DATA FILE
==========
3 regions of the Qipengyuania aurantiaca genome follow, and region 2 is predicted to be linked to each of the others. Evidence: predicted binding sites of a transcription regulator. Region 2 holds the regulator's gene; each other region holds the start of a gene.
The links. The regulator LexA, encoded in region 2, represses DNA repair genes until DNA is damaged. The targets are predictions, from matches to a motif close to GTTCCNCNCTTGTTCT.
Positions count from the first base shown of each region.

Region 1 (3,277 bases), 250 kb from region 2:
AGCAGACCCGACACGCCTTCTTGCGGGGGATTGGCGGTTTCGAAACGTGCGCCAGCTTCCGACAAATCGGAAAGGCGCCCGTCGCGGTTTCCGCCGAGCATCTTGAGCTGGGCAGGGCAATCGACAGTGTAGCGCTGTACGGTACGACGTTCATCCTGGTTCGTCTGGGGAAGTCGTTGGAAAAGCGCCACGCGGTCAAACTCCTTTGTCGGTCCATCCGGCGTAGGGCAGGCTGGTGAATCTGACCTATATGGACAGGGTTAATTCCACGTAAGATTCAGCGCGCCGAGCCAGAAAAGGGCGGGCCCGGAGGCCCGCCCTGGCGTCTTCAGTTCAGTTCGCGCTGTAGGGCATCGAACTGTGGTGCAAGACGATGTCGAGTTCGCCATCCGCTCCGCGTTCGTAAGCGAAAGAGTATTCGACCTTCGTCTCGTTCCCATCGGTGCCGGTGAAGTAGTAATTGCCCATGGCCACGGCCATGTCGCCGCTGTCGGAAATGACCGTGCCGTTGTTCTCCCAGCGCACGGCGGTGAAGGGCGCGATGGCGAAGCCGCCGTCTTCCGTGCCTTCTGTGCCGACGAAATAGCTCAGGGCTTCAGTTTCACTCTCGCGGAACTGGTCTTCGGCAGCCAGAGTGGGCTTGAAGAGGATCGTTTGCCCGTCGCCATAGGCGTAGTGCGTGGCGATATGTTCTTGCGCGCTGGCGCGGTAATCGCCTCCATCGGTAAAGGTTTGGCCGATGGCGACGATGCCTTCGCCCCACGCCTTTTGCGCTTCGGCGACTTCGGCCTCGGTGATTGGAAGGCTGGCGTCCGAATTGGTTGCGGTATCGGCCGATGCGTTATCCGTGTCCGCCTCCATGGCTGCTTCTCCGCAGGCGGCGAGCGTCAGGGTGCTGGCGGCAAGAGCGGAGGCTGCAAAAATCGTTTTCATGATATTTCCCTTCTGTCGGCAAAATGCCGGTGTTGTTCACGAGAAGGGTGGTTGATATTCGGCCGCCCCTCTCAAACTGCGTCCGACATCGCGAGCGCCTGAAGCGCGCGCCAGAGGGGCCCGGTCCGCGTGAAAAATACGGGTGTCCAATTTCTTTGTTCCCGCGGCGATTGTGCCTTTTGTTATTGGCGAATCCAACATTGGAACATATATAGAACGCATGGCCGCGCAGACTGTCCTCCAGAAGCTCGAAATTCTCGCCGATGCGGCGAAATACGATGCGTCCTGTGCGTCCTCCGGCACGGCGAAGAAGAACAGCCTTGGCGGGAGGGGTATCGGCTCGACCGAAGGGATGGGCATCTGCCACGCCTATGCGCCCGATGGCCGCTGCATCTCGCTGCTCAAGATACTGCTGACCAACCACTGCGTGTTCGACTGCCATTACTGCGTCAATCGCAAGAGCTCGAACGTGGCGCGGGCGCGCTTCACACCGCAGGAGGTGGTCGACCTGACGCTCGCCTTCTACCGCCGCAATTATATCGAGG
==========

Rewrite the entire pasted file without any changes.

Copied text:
3 regions of the Qipengyuania aurantiaca genome follow, and region 2 is predicted to be linked to each of the others. Evidence: predicted binding sites of a transcription regulator. Region 2 holds the regulator's gene; each other region holds the start of a gene.
The links. The regulator LexA, encoded in region 2, represses DNA repair genes until DNA is damaged. The targets are predictions, from matches to a motif close to GTTCCNCNCTTGTTCT.
Positions count from the first base shown of each region.

Region 1 (3,277 bases), 250 kb from region 2:
AGCAGACCCGACACGCCTTCTTGCGGGGGATTGGCGGTTTCGAAACGTGCGCCAGCTTCCGACAAATCGGAAAGGCGCCCGTCGCGGTTTCCGCCGAGCATCTTGAGCTGGGCAGGGCAATCGACAGTGTAGCGCTGTACGGTACGACGTTCATCCTGGTTCGTCTGGGGAAGTCGTTGGAAAAGCGCCACGCGGTCAAACTCCTTTGTCGGTCCATCCGGCGTAGGGCAGGCTGGTGAATCTGACCTATATGGACAGGGTTAATTCCACGTAAGATTCAGCGCGCCGAGCCAGAAAAGGGCGGGCCCGGAGGCCCGCCCTGGCGTCTTCAGTTCAGTTCGCGCTGTAGGGCATCGAACTGTGGTGCAAGACGATGTCGAGTTCGCCATCCGCTCCGCGTTCGTAAGCGAAAGAGTATTCGACCTTCGTCTCGTTCCCATCGGTGCCGGTGAAGTAGTAATTGCCCATGGCCACGGCCATGTCGCCGCTGTCGGAAATGACCGTGCCGTTGTTCTCCCAGCGCACGGCGGTGAAGGGCGCGATGGCGAAGCCGCCGTCTTCCGTGCCTTCTGTGCCGACGAAATAGCTCAGGGCTTCAGTTTCACTCTCGCGGAACTGGTCTTCGGCAGCCAGAGTGGGCTTGAAGAGGATCGTTTGCCCGTCGCCATAGGCGTAGTGCGTGGCGATATGTTCTTGCGCGCTGGCGCGGTAATCGCCTCCATCGGTAAAGGTTTGGCCGATGGCGACGATGCCTTCGCCCCACGCCTTTTGCGCTTCGGCGACTTCGGCCTCGGTGATTGGAAGGCTGGCGTCCGAATTGGTTGCGGTATCGGCCGATGCGTTATCCGTGTCCGCCTCCATGGCTGCTTCTCCGCAGGCGGCGAGCGTCAGGGTGCTGGCGGCAAGAGCGGAGGCTGCAAAAATCGTTTTCATGATATTTCCCTTCTGTCGGCAAAATGCCGGTGTTGTTCACGAGAAGGGTGGTTGATATTCGGCCGCCCCTCTCAAACTGCGTCCGACATCGCGAGCGCCTGAAGCGCGCGCCAGAGGGGCCCGGTCCGCGTGAAAAATACGGGTGTCCAATTTCTTTGTTCCCGCGGCGATTGTGCCTTTTGTTATTGGCGAATCCAACATTGGAACATATATAGAACGCATGGCCGCGCAGACTGTCCTCCAGAAGCTCGAAATTCTCGCCGATGCGGCGAAATACGATGCGTCCTGTGCGTCCTCCGGCACGGCGAAGAAGAACAGCCTTGGCGGGAGGGGTATCGGCTCGACCGAAGGGATGGGCATCTGCCACGCCTATGCGCCCGATGGCCGCTGCATCTCGCTGCTCAAGATACTGCTGACCAACCACTGCGTGTTCGACTGCCATTACTGCGTCAATCGCAAGAGCTCGAACGTGGCGCGGGCGCGCTTCACACCGCAGGAGGTGGTCGACCTGACGCTCGCCTTCTACCGCCGCAATTATATCGAGG